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Yorkshire welcomes cancer taskforce

Yorkshire welcomes cancer taskforce

Published at 6:02am 20th January 2016. (Updated at 10:35am 20th January 2016)

National cancer experts are gathering for the first time in Yorkshire to draw up a new strategy aimed at saving more lives.

The taskforce has been brought together by the charity Yorkshire Cancer Research to tackle what it's calling a "huge" North-South divide in cancer outcomes.

A two-day workshop will concentrate on lung cancer, which is the region's biggest cancer killer, and early diagnosis to help more people survive.

The experts include clinicians, researchers and representatives from Clinical Commissioning Groups and Public Health England.

Yorkshire has the third highest cancer incidence rates in England, mortality rates are higher than the national average and survival rates for many of the most common cancers are below the national average.

Charles Rowett, Chief Executive of Yorkshire Cancer Research, said: "More investment in tackling regional cancer priorities is urgently needed to begin to close the gap between cancer outcomes in Yorkshire and the rest of the country.

"There are many reasons for the inequalities we see in the North, including high incidence rates, low screening rates, limited access to treatments, social deprivation and late diagnosis.

"By bringing national leaders and local experts together, we will have the knowledge, skills and expertise required to create a comprehensive plan of action that will start to make a real difference."

Lung cancer is the most common cancer in Yorkshire, with around 4,500 people diagnosed every year, and mortality rates are significantly higher than the national average.

Other concerns related to the early diagnosis of cancer include low uptake of screening in some parts of the region.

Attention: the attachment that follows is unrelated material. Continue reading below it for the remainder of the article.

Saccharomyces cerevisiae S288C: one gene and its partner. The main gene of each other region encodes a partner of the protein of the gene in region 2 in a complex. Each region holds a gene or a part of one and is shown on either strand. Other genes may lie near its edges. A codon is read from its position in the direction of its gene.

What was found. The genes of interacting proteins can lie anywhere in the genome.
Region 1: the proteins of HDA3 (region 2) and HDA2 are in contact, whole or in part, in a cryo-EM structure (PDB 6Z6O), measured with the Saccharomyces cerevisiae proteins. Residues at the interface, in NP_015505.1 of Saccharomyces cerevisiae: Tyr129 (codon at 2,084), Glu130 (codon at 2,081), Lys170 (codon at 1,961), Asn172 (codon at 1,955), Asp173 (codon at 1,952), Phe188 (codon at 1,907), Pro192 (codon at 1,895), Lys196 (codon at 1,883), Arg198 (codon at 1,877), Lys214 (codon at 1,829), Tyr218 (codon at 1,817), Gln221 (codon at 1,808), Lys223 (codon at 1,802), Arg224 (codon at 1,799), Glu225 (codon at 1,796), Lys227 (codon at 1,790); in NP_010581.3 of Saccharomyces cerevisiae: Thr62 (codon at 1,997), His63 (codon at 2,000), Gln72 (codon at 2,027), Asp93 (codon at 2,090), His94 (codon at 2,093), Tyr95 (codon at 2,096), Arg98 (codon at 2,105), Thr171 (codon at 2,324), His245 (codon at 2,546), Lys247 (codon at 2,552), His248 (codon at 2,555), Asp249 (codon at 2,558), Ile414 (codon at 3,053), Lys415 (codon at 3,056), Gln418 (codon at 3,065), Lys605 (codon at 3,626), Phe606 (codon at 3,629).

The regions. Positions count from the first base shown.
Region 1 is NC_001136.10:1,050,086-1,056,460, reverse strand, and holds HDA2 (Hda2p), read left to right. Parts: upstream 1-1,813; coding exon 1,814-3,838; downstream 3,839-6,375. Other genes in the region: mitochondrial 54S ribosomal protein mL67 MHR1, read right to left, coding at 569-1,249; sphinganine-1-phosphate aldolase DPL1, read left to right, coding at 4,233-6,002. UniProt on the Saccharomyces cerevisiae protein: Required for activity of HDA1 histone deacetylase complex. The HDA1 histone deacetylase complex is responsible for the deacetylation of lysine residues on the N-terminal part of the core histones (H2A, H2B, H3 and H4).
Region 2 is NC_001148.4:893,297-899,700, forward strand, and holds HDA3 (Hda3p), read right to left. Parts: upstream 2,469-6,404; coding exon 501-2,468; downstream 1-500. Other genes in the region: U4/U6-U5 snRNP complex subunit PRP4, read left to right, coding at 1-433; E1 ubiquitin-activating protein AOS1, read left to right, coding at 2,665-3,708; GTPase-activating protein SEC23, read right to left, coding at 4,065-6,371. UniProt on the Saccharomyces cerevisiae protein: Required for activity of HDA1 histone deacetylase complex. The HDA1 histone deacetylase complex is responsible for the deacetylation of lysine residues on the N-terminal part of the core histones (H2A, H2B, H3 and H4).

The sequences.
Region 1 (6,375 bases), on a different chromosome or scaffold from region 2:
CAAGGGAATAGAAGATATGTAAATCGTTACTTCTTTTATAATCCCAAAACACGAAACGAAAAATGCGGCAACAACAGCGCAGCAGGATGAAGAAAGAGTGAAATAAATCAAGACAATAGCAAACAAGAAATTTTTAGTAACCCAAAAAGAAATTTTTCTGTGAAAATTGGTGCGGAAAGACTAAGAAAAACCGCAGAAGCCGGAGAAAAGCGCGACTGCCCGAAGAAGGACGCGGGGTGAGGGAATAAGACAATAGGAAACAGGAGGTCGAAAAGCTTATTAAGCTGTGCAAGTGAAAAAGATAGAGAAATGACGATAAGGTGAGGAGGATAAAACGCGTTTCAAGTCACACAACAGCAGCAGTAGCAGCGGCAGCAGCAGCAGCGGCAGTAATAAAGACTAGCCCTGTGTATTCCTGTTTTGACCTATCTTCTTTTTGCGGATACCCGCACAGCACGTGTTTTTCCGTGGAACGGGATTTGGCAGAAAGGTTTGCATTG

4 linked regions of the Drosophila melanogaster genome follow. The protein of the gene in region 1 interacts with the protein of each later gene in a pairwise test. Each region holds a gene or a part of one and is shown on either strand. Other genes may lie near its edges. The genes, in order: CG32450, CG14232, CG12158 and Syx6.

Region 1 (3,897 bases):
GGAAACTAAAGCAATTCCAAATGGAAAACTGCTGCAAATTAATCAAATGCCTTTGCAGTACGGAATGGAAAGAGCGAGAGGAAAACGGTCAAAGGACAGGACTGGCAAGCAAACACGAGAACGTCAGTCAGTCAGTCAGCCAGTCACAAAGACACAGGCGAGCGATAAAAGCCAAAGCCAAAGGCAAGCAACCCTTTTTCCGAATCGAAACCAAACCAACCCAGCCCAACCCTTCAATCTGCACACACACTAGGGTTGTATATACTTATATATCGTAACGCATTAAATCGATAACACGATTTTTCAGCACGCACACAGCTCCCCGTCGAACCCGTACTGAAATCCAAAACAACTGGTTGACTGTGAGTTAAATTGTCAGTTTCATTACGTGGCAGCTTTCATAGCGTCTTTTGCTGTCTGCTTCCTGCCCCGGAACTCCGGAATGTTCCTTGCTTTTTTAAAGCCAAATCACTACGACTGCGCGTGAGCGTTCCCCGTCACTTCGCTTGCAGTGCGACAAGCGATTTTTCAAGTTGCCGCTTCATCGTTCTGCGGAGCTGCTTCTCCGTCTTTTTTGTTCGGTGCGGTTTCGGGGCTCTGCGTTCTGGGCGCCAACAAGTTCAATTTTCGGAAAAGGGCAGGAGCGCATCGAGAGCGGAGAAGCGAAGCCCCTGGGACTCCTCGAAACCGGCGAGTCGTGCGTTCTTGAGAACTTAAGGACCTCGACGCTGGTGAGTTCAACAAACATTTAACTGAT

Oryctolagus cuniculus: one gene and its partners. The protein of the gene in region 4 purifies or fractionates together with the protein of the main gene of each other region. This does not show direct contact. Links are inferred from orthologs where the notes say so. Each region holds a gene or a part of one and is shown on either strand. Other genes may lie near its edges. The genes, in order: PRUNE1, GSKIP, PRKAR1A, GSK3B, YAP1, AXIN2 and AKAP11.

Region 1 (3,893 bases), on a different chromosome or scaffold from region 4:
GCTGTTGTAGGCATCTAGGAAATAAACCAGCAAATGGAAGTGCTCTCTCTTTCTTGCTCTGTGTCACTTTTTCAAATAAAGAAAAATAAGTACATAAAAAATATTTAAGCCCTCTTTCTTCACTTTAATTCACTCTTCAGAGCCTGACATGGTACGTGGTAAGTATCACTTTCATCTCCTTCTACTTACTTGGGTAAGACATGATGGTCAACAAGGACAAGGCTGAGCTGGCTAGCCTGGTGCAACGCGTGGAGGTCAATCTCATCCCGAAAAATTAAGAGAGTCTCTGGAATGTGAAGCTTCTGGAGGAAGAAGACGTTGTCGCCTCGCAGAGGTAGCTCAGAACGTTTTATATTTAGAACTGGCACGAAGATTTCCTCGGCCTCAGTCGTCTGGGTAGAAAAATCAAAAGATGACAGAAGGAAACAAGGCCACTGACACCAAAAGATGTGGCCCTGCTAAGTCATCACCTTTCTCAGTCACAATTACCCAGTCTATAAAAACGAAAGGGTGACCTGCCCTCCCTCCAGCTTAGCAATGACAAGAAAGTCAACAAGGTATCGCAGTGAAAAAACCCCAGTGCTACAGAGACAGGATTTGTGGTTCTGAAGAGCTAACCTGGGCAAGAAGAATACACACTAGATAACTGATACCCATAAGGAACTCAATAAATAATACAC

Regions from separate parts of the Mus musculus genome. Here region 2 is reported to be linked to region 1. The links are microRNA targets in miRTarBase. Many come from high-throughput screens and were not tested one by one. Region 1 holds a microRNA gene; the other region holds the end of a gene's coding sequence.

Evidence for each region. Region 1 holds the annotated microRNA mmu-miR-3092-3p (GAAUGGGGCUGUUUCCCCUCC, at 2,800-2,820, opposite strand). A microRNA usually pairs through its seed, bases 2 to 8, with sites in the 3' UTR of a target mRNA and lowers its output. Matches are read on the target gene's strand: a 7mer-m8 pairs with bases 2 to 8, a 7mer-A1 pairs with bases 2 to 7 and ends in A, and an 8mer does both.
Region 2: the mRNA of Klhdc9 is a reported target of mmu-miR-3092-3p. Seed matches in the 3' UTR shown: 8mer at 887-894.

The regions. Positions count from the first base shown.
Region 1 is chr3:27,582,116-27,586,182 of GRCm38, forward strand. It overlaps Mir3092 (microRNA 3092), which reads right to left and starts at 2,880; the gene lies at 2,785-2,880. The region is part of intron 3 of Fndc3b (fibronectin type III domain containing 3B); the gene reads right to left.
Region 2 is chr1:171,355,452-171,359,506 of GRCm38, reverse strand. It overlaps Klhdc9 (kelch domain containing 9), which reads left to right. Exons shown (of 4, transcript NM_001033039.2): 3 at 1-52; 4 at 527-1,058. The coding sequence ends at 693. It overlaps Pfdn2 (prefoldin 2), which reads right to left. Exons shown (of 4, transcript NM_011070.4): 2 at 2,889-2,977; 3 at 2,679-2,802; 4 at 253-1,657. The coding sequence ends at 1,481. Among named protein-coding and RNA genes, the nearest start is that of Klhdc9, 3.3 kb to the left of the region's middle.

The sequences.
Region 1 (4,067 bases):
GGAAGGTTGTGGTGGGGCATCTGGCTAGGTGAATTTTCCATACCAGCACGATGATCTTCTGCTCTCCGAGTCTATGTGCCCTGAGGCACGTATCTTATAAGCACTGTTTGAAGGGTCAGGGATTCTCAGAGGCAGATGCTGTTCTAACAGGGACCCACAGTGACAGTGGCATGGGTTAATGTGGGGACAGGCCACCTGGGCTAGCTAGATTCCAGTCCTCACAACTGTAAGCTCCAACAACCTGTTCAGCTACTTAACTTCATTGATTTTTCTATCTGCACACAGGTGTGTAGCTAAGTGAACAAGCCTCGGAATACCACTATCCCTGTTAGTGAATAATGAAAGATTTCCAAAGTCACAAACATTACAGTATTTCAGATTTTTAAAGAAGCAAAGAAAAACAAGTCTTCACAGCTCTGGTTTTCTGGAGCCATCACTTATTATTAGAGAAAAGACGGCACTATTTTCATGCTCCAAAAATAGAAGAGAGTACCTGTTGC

There are also huge variations in the number of people who present with cancer at a late stage.

Dr Richard Booton, Honorary Clinical Senior Lecturer in Respiratory Medicine at the University of Manchester, will chair the lung cancer workshop.

He said: "I spent over 15 years living, training and working in Yorkshire prior to my current position in Manchester. Yorkshire, like the North West, has a high rate of premature death from lung cancer, despite advances in the diagnosis and treatment of the disease.

"I am delighted to return to help shape the substantial investment of Yorkshire Cancer Research to deliver a much-needed reduction in lung cancer mortality."

Professor Greg Rubin, Professor of General Practice and Primary Care at Durham University, will chair the early diagnosis workshop.

He said: "I'm delighted, as a Yorkshireman and a cancer researcher, to be leading this initiative on behalf of Yorkshire Cancer Research.

"Earlier cancer diagnosis holds the key to improving cancer outcomes for the future. Today, the leading experts in the field have come together to help the charity identify how they can best invest in world-class research into earlier diagnosis for the benefit of the people of Yorkshire."

More information about the charity's work at www.yorkshirecancerresearch.org.uk